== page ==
Australian author Richard Flanagan wins Man Booker Prize
The book tells the story of Dorrigo Evans, a surgeon imprisoned in a Japanese work camp on the Thailand-Burma railway.
“The two great themes from the origin of literature are love and war: this is a magnificent novel of love and war,” said academic AC Grayling, who presented the award at a glitzy ceremony in London’s Guildhall.
“This is the book that Richard Flanagan was born to write.”
Flanagan, 53, is the third Australian to win the prize, which includes a trophy and an award of £50,000 ($80,000, 63,000 euros).
The author of “The Sound of One Hand Clapping” (1998) and “Wanting” (2008), Flanagan said the idea of the so-called “Death Railway” had influenced his life.
“As a child, my father taught me the Japanese words ‘san byaku san ju go’. It was his number, 335, that he answered to as a slave labourer of the Japanese on the Death Railway,” Flanagan said.
“It was, I guess, a strange mystery. Occasionally I glimpsed what that enigma might be in laughter, a grimace, a hand momentarily tensing on my shoulder, or the recited lines of others. After many years, I discovered it was also me.
“And so I am a child of the Death Railway. I am a writer. And sometimes it falls to a writer to seek to communicate the incommunicable.”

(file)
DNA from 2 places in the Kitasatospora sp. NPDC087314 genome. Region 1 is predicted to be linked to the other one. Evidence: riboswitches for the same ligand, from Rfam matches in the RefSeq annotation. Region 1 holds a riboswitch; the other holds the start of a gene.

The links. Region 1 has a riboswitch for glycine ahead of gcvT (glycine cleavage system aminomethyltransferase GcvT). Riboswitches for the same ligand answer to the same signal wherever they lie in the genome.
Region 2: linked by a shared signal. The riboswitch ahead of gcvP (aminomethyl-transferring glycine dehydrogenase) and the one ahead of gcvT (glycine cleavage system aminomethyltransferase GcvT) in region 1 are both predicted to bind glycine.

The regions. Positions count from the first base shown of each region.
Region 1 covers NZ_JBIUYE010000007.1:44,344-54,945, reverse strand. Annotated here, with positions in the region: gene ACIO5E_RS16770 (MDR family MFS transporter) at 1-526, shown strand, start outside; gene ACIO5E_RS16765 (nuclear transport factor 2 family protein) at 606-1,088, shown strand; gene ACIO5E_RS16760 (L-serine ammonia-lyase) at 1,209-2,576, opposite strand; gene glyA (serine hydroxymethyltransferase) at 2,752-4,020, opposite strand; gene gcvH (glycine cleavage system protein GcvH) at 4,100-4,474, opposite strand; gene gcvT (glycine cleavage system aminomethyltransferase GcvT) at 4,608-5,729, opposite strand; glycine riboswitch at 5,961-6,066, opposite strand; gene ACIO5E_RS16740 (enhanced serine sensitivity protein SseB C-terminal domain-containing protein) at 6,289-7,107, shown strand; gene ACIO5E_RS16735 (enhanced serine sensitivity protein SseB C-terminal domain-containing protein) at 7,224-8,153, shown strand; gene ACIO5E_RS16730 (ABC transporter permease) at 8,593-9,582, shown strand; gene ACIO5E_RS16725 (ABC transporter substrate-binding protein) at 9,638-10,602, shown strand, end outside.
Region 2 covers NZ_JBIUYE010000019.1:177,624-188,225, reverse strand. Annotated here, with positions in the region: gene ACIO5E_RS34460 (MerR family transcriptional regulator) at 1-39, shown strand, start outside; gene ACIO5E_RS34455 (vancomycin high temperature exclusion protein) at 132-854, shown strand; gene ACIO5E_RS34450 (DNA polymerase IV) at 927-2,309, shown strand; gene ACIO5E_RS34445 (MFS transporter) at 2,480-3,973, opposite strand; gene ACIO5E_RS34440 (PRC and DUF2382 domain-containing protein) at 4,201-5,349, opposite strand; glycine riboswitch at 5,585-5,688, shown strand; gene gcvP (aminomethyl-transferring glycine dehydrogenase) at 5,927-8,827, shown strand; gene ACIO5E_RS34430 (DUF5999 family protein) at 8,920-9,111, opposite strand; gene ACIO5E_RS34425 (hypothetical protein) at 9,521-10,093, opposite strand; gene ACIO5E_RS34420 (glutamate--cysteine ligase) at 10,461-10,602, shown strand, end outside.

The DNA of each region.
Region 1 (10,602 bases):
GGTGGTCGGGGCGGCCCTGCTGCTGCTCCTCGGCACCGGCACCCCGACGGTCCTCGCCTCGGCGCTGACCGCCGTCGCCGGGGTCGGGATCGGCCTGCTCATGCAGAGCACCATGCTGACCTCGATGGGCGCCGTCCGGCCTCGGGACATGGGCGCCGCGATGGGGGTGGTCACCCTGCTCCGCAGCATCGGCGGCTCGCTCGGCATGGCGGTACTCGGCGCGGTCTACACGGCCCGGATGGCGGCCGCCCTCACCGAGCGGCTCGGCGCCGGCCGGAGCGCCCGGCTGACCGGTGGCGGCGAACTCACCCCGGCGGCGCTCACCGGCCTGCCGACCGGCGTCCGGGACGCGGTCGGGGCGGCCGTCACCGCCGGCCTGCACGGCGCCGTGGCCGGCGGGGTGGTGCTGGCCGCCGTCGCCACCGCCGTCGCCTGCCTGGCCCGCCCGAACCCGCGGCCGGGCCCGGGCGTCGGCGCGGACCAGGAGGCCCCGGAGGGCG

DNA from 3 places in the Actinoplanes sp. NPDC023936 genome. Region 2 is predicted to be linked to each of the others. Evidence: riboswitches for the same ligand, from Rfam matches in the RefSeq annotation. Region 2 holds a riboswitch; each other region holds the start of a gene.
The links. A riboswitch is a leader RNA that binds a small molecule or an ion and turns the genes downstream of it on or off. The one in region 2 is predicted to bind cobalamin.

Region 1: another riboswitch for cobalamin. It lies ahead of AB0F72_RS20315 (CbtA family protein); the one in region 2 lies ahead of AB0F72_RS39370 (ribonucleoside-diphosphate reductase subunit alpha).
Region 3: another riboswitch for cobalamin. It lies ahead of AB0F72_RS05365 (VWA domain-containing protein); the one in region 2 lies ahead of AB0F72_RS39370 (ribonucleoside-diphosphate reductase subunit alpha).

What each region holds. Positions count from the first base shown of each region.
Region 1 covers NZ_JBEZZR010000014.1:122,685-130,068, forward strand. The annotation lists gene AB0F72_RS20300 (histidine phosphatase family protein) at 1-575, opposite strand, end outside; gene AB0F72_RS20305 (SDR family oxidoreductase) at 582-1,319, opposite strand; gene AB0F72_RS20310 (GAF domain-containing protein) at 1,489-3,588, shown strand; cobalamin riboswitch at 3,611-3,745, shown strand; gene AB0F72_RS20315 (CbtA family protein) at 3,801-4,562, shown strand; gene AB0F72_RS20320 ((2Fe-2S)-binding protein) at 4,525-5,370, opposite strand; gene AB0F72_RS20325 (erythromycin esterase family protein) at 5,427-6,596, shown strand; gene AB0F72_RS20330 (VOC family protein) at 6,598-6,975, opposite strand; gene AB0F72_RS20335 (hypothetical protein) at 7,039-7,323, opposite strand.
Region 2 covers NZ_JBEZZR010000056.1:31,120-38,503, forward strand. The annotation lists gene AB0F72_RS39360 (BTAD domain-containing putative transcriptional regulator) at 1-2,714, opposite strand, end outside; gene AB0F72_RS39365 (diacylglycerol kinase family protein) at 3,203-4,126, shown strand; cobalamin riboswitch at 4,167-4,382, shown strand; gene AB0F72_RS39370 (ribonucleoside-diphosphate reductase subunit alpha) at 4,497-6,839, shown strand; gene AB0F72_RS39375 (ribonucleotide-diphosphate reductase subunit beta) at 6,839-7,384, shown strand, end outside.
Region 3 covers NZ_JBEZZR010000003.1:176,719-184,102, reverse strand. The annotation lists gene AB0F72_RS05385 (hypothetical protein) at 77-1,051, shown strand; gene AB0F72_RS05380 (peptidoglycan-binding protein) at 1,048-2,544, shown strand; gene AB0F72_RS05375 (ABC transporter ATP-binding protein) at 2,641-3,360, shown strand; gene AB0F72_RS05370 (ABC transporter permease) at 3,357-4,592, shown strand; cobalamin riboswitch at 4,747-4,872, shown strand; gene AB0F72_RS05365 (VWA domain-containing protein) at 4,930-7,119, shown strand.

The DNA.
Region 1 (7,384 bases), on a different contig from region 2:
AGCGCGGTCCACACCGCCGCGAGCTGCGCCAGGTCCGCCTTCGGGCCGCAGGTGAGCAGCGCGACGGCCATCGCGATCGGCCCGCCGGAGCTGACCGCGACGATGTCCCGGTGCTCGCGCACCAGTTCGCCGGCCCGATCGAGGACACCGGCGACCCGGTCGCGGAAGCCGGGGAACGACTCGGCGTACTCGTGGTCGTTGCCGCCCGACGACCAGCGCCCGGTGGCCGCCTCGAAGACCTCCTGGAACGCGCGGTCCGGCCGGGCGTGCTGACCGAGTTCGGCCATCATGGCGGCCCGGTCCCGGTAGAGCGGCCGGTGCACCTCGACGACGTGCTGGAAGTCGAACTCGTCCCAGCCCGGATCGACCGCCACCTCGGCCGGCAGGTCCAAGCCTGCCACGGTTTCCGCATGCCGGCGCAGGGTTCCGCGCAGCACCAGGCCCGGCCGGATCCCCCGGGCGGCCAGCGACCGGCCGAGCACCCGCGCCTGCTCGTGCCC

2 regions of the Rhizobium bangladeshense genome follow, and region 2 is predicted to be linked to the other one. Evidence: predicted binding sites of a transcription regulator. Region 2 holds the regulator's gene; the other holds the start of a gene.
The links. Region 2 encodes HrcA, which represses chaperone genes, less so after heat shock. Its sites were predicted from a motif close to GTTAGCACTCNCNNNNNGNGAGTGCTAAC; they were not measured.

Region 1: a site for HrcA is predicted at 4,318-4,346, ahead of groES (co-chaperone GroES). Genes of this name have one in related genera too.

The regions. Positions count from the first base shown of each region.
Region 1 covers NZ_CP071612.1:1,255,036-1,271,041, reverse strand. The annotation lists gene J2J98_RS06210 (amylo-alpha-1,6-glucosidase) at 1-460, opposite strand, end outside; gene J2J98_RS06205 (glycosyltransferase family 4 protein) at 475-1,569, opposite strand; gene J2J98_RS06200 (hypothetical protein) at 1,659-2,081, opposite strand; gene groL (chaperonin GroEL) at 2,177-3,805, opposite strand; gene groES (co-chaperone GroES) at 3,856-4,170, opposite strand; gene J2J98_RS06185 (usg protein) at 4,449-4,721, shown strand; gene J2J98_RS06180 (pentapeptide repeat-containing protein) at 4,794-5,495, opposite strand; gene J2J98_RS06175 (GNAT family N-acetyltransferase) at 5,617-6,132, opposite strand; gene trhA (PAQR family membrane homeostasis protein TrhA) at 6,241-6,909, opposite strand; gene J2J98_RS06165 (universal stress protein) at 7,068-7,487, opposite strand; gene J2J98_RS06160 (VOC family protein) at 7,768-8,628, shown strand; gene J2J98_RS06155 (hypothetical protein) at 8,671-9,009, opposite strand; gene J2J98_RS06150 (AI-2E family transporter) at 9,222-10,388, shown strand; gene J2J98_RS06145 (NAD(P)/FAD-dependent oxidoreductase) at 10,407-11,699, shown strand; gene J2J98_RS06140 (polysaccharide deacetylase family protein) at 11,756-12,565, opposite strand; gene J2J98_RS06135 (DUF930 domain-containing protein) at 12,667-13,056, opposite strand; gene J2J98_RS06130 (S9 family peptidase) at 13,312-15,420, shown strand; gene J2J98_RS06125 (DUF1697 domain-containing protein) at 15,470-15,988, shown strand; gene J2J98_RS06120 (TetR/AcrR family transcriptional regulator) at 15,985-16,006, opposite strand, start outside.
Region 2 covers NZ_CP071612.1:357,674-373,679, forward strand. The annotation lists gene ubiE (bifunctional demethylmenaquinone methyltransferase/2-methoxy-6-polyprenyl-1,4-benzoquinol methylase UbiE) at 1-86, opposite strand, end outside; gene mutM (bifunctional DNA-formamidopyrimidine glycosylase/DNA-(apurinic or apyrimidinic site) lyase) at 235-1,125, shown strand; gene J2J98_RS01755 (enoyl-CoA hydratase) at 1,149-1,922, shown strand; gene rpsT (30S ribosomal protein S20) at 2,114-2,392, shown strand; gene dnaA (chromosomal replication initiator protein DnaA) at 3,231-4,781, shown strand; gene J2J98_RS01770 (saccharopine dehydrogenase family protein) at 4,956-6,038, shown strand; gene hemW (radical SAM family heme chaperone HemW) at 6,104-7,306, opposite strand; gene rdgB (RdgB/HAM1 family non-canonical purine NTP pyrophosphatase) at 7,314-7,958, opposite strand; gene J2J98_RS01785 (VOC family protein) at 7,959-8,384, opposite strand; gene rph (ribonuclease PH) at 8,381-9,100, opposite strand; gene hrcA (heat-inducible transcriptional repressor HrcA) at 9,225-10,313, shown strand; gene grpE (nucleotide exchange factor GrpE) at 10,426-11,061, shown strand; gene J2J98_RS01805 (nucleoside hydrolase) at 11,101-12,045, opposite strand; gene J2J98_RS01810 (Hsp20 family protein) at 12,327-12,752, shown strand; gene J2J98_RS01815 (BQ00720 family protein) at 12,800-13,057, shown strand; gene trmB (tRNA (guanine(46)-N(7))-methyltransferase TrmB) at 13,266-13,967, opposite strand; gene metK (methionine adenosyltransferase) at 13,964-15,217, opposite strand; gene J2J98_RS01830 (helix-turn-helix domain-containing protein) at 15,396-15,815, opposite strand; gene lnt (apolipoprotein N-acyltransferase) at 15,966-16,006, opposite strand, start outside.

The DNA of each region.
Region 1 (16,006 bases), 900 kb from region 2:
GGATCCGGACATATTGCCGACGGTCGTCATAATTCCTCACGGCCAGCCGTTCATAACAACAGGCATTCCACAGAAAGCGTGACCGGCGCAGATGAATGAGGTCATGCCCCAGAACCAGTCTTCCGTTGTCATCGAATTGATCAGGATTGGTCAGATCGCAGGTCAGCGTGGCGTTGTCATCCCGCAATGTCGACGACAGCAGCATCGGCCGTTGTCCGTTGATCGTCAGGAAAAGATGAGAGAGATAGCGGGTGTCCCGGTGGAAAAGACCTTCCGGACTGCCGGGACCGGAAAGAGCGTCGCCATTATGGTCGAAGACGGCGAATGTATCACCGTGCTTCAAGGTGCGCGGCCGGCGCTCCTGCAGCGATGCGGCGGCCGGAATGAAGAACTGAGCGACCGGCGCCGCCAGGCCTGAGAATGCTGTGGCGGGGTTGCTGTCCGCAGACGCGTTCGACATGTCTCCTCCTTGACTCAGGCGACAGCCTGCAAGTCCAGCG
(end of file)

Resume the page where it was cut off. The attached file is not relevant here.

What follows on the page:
Flanagan worked on the novel for 12 years, and his father died the day that it was finished.
– Criticism over US entries –
The Australian writer left school at 16, before later winning a scholarship to the University of Oxford in England, where he completed a Master of Letters degree and worked as a river guide. He initially wrote history books, before switching to fiction.
The two US authors listed for the first time after the award was expanded to allow American nominees — Joshua Ferris for his tale of identity theft “To Rise Again at a Decent Hour” and Karen Joy Fowler’s for her family drama “We Are All Completely Beside Ourselves” — went home empty handed.
The Man Booker prize, which began in 1969, guarantees a huge upsurge in book sales and a worldwide readership, and being shortlisted is itself considered an accolade.
Previously, the award had been limited to the best original full-length novel written in English by a citizen of the Commonwealth, Ireland or Zimbabwe.
The favourite to win the prize had been Britain’s Indian-born Neel Mukherjee for his Calcutta-based family saga “The Lives of Others”.
Also shortlisted were Britain’s Ali Smith for an art novel “How to be Both”, while 2010 winner Howard Jacobson was also in the running with a dystopian work, “J”.
The decision to include US authors was criticised by some in the industry who said it would change the character of the awards.
“There was and there is a real Commonwealth culture. It’s different. America doesn’t really feel to be a part of that,” past two-time winner Australian author Peter Carey, 71, told The Guardian newspaper- AFP